It is always helpful to know where you stand. In the world of charitable giving, the preeminent intel is Giving USA: The Annual Report on Philanthropy. For sixty years, this has been the publication reporting on the amount, sources, and uses of charitable giving in the United States. This is valuable data for fundraisers, nonprofit leaders, donors, volunteers, scholars, and others who work in the development sector and count on comprehensive charitable giving data to guide strategy, tell a national story, and, on a basic level, let them know where they stand. We are seeing interesting new trends in how giving relates to the stock market. Traditionally, the ebb and flow of charitable giving was aligned with the GDP. Today, we are seeing giving more closely aligned with trends in the stock market. It is too early to determine if this will stick, but it could be significant and will be interesting to watch and experience over time.
Who is giving? For the first time ever, charitable giving exceeded the $400 billion mark in 2017 for a total of $410.02 billion giving in the United States. Seventy percent and $286.65 billion comes from individuals. This is a 5.2 percent increase over the year before. Giving by foundations increased by 6.0 percent, while bequests totaled an estimated $35.70 billion in 2017, increasing 2.3 percent from 2016. Giving by corporations is estimated to have had the largest increase at 8.0 percent in 2017 totaling $20.77 billion.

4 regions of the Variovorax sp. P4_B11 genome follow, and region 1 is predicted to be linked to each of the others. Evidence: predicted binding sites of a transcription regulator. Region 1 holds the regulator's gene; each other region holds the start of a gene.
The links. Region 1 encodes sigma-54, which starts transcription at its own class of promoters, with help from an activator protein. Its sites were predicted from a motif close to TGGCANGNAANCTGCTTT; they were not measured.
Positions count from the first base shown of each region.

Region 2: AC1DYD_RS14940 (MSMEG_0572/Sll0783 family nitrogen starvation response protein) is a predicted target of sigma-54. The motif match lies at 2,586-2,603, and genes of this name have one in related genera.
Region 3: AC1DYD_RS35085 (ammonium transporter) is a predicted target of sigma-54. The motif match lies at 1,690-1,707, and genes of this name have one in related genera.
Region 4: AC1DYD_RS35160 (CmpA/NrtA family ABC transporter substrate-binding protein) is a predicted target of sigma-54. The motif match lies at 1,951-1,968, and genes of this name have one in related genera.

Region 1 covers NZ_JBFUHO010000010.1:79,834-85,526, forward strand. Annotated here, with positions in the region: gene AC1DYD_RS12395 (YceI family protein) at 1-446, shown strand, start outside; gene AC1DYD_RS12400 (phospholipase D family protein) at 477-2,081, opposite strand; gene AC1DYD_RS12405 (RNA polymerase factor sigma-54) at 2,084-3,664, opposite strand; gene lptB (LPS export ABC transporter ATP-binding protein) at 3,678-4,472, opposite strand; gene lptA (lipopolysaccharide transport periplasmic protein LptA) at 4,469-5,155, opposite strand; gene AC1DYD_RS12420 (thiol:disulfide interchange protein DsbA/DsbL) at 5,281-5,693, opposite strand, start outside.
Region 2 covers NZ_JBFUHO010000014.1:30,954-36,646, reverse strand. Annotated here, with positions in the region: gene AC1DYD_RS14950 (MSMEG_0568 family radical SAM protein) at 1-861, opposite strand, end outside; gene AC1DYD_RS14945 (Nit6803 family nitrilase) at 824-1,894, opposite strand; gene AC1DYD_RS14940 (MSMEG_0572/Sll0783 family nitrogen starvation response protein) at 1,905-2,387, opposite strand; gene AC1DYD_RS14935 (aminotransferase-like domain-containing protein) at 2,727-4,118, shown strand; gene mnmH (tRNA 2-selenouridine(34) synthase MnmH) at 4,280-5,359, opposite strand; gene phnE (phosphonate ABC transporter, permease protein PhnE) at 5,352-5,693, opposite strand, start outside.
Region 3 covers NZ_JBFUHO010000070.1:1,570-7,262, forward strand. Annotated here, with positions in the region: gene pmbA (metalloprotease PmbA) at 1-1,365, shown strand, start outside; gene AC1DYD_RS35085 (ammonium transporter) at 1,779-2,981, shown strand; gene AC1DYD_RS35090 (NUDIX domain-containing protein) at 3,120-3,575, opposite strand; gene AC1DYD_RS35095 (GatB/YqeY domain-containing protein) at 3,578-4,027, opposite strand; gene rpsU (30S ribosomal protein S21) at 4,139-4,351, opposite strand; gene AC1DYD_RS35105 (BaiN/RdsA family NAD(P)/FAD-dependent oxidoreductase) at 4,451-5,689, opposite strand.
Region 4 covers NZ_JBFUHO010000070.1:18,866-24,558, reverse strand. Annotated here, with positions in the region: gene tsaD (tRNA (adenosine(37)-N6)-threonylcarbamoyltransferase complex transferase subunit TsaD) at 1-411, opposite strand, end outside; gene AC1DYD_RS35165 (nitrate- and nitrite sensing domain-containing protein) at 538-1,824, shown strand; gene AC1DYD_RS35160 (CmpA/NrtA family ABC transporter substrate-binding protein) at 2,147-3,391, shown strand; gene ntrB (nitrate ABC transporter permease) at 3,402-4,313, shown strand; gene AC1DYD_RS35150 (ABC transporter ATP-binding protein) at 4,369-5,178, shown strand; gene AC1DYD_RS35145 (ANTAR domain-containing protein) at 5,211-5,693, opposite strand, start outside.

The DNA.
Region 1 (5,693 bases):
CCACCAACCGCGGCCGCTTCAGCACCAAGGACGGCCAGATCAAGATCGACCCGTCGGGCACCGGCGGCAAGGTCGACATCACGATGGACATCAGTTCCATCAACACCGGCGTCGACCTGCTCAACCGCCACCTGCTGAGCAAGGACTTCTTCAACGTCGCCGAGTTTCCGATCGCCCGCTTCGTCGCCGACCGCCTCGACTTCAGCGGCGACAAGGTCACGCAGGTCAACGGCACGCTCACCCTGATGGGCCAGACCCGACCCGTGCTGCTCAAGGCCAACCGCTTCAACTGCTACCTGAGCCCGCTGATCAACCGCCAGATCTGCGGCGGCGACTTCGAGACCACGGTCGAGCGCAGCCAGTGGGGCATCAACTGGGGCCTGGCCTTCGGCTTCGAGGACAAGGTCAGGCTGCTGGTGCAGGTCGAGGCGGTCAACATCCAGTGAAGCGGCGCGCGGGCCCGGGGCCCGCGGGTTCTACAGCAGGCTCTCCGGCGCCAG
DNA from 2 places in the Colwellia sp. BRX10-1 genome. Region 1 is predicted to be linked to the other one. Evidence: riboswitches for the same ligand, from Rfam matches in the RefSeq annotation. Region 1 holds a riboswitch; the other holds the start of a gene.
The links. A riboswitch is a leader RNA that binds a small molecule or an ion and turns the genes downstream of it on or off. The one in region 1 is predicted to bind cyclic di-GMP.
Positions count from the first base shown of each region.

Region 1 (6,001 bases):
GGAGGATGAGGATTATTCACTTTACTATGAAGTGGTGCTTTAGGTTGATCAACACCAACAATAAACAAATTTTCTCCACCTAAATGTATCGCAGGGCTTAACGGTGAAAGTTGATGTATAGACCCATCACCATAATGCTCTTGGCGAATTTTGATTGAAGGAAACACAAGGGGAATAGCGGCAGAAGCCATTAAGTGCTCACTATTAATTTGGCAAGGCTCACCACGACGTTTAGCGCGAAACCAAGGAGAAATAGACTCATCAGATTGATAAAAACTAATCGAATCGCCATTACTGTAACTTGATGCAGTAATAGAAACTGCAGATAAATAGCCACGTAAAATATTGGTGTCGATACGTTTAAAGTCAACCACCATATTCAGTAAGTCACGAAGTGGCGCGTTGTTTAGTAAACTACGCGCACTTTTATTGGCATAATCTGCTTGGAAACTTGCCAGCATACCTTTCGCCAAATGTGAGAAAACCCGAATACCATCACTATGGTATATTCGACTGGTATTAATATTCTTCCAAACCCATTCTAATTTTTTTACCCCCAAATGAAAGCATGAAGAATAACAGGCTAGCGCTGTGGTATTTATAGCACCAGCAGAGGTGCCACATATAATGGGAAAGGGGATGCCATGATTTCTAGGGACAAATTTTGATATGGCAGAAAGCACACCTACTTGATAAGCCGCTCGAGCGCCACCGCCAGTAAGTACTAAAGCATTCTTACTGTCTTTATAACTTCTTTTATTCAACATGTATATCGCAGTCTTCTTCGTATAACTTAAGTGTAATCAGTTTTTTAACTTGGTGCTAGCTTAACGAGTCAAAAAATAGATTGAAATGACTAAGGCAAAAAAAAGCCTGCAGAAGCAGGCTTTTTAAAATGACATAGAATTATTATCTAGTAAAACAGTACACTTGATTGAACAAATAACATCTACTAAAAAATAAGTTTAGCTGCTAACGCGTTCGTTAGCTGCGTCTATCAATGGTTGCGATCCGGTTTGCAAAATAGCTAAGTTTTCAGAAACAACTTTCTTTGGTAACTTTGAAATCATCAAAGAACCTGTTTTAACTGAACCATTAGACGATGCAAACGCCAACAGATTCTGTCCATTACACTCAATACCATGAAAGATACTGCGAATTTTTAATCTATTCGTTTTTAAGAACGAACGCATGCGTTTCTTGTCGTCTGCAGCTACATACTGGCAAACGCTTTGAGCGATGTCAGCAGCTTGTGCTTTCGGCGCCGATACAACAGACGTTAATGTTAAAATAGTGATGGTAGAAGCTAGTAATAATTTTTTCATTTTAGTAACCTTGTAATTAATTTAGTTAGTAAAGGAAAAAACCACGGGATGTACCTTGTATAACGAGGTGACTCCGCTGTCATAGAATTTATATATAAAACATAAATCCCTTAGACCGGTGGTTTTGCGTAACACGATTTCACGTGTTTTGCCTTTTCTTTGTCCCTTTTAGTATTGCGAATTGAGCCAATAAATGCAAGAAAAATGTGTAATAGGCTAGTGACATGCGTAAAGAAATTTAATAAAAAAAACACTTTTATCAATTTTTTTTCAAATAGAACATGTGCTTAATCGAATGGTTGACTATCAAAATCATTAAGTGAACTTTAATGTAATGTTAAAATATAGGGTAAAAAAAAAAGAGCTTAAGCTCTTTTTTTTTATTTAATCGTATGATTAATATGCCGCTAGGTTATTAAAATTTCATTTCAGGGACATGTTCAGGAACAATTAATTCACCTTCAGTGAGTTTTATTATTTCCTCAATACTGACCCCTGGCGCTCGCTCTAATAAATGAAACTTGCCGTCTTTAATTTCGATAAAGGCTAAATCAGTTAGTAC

Where is it going? Second to religion, education is the largest subsector to receive a share of charitable giving in the United States representing 14 percent of the total pie and $58.90 billion. The six largest sub-sectors (in order: religion, education, human services, foundations, health, and public-society benefit) grew, but growth rates ranged widely from 2.9 to 15.5 percent. Giving to foundations was at the top with 15.5 percent in 2017. Giving to the arts was the second fastest growing subsector with an 8.7 percent increase over the previous year to a total of $19.51 billion in 2017.
Where does Bush stand? Similar to the national trends, the 2017-2018 was a year of giving exceeding the previous year’s totals. For the first time, the Annual Fund reached beyond the $1 million mark and Celebrate Bush tipped over the $500,000 mark in gross earnings. The sources of giving track with national averages as well with individual giving making up 91 percent of total giving. A trend we are seeing is an increase in giving through donor advised funds (DAF’s). Matching funds or gifts through corporations has also increased 52 percent for a total of $170,000.
More and more members of the Bush community are having conversations about their family’s values when it comes to philanthropy. They are developing family philanthropic mission statements that guide their giving and increases impact. With this level of sophistication, we anticipate even more targeted giving. For example, last year’s survey showed that alumni’s highest priority is to give to financial aid at The Bush School. This is a strong and positive statement about the character of our alumni and how they value their Bush education.